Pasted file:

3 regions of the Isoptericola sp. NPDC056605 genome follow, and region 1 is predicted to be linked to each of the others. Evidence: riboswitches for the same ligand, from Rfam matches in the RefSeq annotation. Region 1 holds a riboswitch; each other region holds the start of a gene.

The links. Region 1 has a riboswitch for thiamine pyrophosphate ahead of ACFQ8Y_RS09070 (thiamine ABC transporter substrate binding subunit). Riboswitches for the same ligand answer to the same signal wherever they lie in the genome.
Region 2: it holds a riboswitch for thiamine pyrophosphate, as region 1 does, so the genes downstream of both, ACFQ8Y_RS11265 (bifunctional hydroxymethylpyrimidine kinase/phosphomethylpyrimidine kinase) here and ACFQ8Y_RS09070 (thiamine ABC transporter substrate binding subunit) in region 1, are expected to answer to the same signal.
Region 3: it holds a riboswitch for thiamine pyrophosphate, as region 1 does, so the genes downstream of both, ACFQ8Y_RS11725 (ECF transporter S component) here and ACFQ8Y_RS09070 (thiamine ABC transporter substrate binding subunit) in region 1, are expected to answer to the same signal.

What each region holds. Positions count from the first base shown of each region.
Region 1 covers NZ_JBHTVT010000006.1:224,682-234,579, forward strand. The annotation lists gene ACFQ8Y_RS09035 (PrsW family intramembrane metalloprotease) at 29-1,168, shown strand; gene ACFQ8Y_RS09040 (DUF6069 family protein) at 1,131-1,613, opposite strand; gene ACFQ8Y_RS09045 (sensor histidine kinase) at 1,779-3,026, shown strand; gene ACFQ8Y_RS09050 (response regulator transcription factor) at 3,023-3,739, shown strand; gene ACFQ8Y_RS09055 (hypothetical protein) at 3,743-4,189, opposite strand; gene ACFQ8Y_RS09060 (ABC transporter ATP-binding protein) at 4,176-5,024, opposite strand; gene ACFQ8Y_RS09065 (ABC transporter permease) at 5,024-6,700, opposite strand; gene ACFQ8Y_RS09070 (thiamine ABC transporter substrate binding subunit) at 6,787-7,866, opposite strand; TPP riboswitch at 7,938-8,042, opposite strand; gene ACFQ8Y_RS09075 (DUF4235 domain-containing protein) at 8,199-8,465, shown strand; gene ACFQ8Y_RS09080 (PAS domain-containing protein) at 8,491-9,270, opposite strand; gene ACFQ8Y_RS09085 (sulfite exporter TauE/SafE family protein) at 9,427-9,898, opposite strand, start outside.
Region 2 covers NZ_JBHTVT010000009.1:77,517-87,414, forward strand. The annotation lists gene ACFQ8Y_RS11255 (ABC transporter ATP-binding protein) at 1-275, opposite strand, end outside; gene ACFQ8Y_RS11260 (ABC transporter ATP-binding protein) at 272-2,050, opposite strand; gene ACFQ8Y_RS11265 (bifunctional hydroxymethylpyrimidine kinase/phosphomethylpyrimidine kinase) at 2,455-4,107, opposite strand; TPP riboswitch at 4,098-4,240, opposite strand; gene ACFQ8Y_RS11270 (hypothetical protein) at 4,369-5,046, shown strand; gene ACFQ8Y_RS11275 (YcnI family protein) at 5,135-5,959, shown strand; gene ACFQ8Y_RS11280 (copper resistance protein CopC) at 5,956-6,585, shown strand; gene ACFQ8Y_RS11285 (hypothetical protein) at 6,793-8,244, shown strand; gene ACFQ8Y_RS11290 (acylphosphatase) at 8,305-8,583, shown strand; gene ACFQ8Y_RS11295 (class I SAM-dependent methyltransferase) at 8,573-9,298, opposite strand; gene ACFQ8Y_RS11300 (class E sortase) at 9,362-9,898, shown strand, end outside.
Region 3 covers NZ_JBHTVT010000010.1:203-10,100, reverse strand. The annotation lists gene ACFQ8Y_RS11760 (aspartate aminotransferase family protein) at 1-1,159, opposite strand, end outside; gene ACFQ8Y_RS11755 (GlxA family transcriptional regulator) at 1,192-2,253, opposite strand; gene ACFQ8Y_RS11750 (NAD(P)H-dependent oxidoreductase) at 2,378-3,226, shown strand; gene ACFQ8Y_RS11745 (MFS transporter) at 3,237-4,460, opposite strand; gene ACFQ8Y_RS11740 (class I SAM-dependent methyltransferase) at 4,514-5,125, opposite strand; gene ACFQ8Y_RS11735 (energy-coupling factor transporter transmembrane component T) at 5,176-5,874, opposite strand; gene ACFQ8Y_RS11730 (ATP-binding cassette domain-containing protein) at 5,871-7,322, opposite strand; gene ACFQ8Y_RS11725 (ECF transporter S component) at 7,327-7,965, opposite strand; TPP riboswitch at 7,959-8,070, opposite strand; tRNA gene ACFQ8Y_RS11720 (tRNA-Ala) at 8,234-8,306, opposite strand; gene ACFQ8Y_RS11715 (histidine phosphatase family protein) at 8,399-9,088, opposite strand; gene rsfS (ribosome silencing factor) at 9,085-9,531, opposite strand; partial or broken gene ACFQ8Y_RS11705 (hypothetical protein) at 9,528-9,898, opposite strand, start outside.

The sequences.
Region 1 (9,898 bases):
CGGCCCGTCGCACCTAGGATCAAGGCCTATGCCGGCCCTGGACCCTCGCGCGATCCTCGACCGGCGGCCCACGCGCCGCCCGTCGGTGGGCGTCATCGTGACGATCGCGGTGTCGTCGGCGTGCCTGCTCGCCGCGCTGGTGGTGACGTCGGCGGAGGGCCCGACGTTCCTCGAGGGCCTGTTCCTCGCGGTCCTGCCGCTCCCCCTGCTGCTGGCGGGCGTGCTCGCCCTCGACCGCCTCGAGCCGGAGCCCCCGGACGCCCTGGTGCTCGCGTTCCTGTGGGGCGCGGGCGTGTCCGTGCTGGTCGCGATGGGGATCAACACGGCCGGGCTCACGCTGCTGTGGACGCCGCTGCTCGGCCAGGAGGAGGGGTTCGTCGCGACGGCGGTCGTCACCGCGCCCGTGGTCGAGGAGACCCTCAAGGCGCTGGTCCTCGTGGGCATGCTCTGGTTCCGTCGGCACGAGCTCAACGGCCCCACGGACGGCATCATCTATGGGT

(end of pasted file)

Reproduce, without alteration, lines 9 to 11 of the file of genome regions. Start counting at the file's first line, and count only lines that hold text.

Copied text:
The sequences.
Region 1 (9,898 bases):
CGGCCCGTCGCACCTAGGATCAAGGCCTATGCCGGCCCTGGACCCTCGCGCGATCCTCGACCGGCGGCCCACGCGCCGCCCGTCGGTGGGCGTCATCGTGACGATCGCGGTGTCGTCGGCGTGCCTGCTCGCCGCGCTGGTGGTGACGTCGGCGGAGGGCCCGACGTTCCTCGAGGGCCTGTTCCTCGCGGTCCTGCCGCTCCCCCTGCTGCTGGCGGGCGTGCTCGCCCTCGACCGCCTCGAGCCGGAGCCCCCGGACGCCCTGGTGCTCGCGTTCCTGTGGGGCGCGGGCGTGTCCGTGCTGGTCGCGATGGGGATCAACACGGCCGGGCTCACGCTGCTGTGGACGCCGCTGCTCGGCCAGGAGGAGGGGTTCGTCGCGACGGCGGTCGTCACCGCGCCCGTGGTCGAGGAGACCCTCAAGGCGCTGGTCCTCGTGGGCATGCTCTGGTTCCGTCGGCACGAGCTCAACGGCCCCACGGACGGCATCATCTATGGGT